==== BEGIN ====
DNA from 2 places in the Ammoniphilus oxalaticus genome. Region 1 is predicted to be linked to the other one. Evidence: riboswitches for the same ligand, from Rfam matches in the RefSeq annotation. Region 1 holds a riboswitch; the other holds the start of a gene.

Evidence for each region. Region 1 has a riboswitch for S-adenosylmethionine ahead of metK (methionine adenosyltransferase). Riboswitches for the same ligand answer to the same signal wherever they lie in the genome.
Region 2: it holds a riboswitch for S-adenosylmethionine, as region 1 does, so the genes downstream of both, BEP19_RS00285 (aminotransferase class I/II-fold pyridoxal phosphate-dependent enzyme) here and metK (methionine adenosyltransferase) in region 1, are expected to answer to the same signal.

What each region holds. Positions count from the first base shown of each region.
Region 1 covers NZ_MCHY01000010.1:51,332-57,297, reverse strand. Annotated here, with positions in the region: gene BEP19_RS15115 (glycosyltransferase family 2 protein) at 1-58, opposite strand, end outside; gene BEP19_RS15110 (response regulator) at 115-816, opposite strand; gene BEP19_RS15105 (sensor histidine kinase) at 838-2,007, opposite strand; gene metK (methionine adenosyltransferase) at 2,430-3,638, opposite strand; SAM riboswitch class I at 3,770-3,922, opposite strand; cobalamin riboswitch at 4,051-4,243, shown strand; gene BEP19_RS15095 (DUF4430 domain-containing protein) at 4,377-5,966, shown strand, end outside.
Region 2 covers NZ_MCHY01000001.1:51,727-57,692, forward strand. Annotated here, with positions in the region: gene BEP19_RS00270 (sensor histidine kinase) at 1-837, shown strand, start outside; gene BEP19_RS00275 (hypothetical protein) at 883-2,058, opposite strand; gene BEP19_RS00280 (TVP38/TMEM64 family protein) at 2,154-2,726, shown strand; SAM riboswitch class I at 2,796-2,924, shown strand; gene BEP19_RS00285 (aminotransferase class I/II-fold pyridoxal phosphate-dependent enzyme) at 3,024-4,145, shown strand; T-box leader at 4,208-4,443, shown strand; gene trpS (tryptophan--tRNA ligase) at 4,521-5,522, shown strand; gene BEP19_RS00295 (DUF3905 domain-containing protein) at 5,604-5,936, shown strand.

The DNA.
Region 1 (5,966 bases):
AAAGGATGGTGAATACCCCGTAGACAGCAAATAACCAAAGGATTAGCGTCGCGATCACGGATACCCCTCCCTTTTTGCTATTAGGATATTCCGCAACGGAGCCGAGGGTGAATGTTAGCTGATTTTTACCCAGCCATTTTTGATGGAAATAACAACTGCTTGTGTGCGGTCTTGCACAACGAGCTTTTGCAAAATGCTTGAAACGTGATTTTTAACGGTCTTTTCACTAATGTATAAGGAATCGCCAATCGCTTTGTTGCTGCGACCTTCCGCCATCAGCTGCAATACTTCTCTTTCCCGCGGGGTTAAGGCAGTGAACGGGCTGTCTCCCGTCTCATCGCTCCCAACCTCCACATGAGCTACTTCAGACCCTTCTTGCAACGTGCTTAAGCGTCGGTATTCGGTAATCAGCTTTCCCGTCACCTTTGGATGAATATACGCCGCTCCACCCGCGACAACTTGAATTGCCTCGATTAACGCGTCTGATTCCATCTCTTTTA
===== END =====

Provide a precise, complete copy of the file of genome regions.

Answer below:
DNA from 2 places in the Ammoniphilus oxalaticus genome. Region 1 is predicted to be linked to the other one. Evidence: riboswitches for the same ligand, from Rfam matches in the RefSeq annotation. Region 1 holds a riboswitch; the other holds the start of a gene.

Evidence for each region. Region 1 has a riboswitch for S-adenosylmethionine ahead of metK (methionine adenosyltransferase). Riboswitches for the same ligand answer to the same signal wherever they lie in the genome.
Region 2: it holds a riboswitch for S-adenosylmethionine, as region 1 does, so the genes downstream of both, BEP19_RS00285 (aminotransferase class I/II-fold pyridoxal phosphate-dependent enzyme) here and metK (methionine adenosyltransferase) in region 1, are expected to answer to the same signal.

What each region holds. Positions count from the first base shown of each region.
Region 1 covers NZ_MCHY01000010.1:51,332-57,297, reverse strand. Annotated here, with positions in the region: gene BEP19_RS15115 (glycosyltransferase family 2 protein) at 1-58, opposite strand, end outside; gene BEP19_RS15110 (response regulator) at 115-816, opposite strand; gene BEP19_RS15105 (sensor histidine kinase) at 838-2,007, opposite strand; gene metK (methionine adenosyltransferase) at 2,430-3,638, opposite strand; SAM riboswitch class I at 3,770-3,922, opposite strand; cobalamin riboswitch at 4,051-4,243, shown strand; gene BEP19_RS15095 (DUF4430 domain-containing protein) at 4,377-5,966, shown strand, end outside.
Region 2 covers NZ_MCHY01000001.1:51,727-57,692, forward strand. Annotated here, with positions in the region: gene BEP19_RS00270 (sensor histidine kinase) at 1-837, shown strand, start outside; gene BEP19_RS00275 (hypothetical protein) at 883-2,058, opposite strand; gene BEP19_RS00280 (TVP38/TMEM64 family protein) at 2,154-2,726, shown strand; SAM riboswitch class I at 2,796-2,924, shown strand; gene BEP19_RS00285 (aminotransferase class I/II-fold pyridoxal phosphate-dependent enzyme) at 3,024-4,145, shown strand; T-box leader at 4,208-4,443, shown strand; gene trpS (tryptophan--tRNA ligase) at 4,521-5,522, shown strand; gene BEP19_RS00295 (DUF3905 domain-containing protein) at 5,604-5,936, shown strand.

The DNA.
Region 1 (5,966 bases):
AAAGGATGGTGAATACCCCGTAGACAGCAAATAACCAAAGGATTAGCGTCGCGATCACGGATACCCCTCCCTTTTTGCTATTAGGATATTCCGCAACGGAGCCGAGGGTGAATGTTAGCTGATTTTTACCCAGCCATTTTTGATGGAAATAACAACTGCTTGTGTGCGGTCTTGCACAACGAGCTTTTGCAAAATGCTTGAAACGTGATTTTTAACGGTCTTTTCACTAATGTATAAGGAATCGCCAATCGCTTTGTTGCTGCGACCTTCCGCCATCAGCTGCAATACTTCTCTTTCCCGCGGGGTTAAGGCAGTGAACGGGCTGTCTCCCGTCTCATCGCTCCCAACCTCCACATGAGCTACTTCAGACCCTTCTTGCAACGTGCTTAAGCGTCGGTATTCGGTAATCAGCTTTCCCGTCACCTTTGGATGAATATACGCCGCTCCACCCGCGACAACTTGAATTGCCTCGATTAACGCGTCTGATTCCATCTCTTTTA